7 Long-Term Effects of Montessori Education Revealed

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Long-Term Effects of Montessori Education

A recent study published in the National Library of Medicine suggests that the long-term effects of Montessori education has advantages over traditional educational methods, particularly in terms of long-term psychological health and well-being of students.

The researchers enlisted a group of 1,905 adults from the United States, ranging in age from 18 to 81, who had attended either Montessori schools or conventional schools. 

These participants were asked to complete various surveys related to their well-being. 

The survey results of individuals who had received a Montessori education were compared to those who had experienced a conventional education. 

The findings indicated a notable correlation between attending Montessori schools during childhood and higher levels of psychological well-being in adulthood.

Importantly, the researchers took into account other factors that are known to influence childhood and adult well-being, including age, race and ethnicity, gender, childhood socioeconomic status (SES), and private schooling. 

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    Consequently, they concluded that none of these factors could be attributed to the observed results.

    Lead author Lillard emphasizes that the analyses were designed to control for various variables, affirming that the outcomes are not influenced by age, race, ethnicity, gender, childhood SES, or private schooling.

    The true effectiveness of Montessori education becomes evident when a child progresses through what Maria Montessori referred to as a “plane of development.” 

    The Montessori approach is a comprehensive educational framework that encompasses multiple age groups and dimensions.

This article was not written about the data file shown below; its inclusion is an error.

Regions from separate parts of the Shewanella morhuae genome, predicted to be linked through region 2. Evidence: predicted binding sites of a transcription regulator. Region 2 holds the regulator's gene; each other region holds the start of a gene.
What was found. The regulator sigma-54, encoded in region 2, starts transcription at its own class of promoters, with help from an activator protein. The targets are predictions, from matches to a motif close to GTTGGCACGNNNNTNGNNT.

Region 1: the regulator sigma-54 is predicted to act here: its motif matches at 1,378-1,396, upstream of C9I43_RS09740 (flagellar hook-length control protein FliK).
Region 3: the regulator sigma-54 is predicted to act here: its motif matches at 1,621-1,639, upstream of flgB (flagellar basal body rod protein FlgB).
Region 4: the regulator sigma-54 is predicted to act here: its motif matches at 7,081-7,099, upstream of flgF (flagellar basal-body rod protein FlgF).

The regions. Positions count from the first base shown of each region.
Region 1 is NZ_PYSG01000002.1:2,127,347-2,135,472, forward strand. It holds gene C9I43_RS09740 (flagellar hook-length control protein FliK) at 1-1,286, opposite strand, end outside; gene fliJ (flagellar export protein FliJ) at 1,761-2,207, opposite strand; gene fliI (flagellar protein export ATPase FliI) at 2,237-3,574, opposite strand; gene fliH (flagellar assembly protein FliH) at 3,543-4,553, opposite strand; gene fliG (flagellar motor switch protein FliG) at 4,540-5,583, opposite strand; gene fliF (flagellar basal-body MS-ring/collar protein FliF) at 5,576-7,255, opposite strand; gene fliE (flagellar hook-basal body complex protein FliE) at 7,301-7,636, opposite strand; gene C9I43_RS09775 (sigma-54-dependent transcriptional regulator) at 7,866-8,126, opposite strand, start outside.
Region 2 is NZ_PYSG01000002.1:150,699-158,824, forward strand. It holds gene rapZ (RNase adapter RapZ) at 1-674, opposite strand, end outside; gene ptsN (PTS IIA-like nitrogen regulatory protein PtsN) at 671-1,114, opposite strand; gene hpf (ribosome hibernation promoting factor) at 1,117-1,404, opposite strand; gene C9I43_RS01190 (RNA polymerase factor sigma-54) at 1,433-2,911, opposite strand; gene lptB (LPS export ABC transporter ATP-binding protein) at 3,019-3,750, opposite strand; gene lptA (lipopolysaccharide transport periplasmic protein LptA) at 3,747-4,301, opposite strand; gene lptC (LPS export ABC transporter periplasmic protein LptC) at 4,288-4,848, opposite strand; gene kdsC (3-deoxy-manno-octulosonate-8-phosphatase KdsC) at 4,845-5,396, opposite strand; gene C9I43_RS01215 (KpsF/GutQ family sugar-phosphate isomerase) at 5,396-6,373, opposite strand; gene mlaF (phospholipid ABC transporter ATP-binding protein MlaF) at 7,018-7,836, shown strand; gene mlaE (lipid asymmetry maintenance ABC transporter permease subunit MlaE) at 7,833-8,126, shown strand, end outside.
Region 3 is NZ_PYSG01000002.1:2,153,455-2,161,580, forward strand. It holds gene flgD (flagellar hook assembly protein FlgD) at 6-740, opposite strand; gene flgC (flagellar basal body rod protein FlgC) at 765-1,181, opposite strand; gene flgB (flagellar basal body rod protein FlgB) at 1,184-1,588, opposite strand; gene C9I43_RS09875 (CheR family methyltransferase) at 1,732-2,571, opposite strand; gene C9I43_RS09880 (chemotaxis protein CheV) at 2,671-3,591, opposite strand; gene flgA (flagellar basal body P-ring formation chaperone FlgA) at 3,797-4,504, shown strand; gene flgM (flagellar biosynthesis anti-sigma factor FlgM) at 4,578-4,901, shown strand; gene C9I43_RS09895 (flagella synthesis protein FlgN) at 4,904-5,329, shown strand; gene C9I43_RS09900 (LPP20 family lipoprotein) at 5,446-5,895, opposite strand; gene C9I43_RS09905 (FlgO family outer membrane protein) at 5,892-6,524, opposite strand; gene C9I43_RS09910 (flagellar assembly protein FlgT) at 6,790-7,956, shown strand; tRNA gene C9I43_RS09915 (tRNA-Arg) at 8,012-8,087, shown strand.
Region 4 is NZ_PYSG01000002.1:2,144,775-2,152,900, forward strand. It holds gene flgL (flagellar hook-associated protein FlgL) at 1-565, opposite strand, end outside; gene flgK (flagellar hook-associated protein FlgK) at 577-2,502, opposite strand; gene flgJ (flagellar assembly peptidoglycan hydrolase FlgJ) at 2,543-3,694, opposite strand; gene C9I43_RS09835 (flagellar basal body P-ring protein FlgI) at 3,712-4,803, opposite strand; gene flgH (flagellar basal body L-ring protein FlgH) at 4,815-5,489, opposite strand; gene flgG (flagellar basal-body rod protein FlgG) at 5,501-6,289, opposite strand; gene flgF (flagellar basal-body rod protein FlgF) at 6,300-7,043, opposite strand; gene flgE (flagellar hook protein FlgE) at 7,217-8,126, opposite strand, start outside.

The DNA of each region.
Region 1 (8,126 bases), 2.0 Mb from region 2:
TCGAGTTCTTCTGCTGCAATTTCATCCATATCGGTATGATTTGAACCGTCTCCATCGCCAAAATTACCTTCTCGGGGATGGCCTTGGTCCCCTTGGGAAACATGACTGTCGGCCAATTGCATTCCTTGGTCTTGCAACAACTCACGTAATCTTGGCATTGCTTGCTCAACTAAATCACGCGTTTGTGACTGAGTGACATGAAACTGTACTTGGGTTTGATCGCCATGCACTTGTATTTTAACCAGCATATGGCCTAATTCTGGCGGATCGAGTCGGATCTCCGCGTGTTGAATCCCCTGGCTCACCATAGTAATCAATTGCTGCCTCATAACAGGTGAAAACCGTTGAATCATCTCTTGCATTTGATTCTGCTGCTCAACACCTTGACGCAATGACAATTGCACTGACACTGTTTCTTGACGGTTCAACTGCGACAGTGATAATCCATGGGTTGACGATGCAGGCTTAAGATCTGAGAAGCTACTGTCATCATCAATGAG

In line with the World Economic Forum’s emphasis on essential 21st-century skills, which extend beyond rote memorization to include critical thinking, problem-solving, and practical application, Montessori education provides an environment where children can foster and develop these skills.

    Below are the top 7 long-term effects of the Montessori method for your children!

    1.  Better Academic Outcomes in STEM (Science, Technology, Engineering, Math) Education
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    One of the most common positive effect of Montessori education is the a child’s completion of a full plane of development which results to the holistic development of every child.

    This is because in a Montessori environment, they are introduced to basic concepts in math and science at a young age, which helps them develop a strong foundation for later learning. 

    For example, in math, children in Montessori are taught how to add large numbers using Montessori materials. 

    This helps them grasp the concept of addition and lays the foundation for learning more complex math concepts later on. 

    Similarly, science lessons in both private and public Montessori schools cover topics such as botany, zoology, earth science, and the human body. 

    This provides Montessori children with basic knowledge about the world around them, which they can then build on as they get older. 

    However, if a child leaves Montessori school at age 5 to get traditional education before these concepts are firmly in place, they will miss out on the full benefit of Montessori plane of development.

    1. Montessori Education Produce Well-spoken Individuals 

    The Montessori approach to teaching phonics is systematic and is one of the most common long term benefits of Montessori education.

    It uses a word list called “Phonics 44” that is popular in the UK. 

    The Montessori educational approach to phonics is also synthetic, which means that children are taught the sound-letter code before they use it to encode words (in spelling) and decode them (in reading).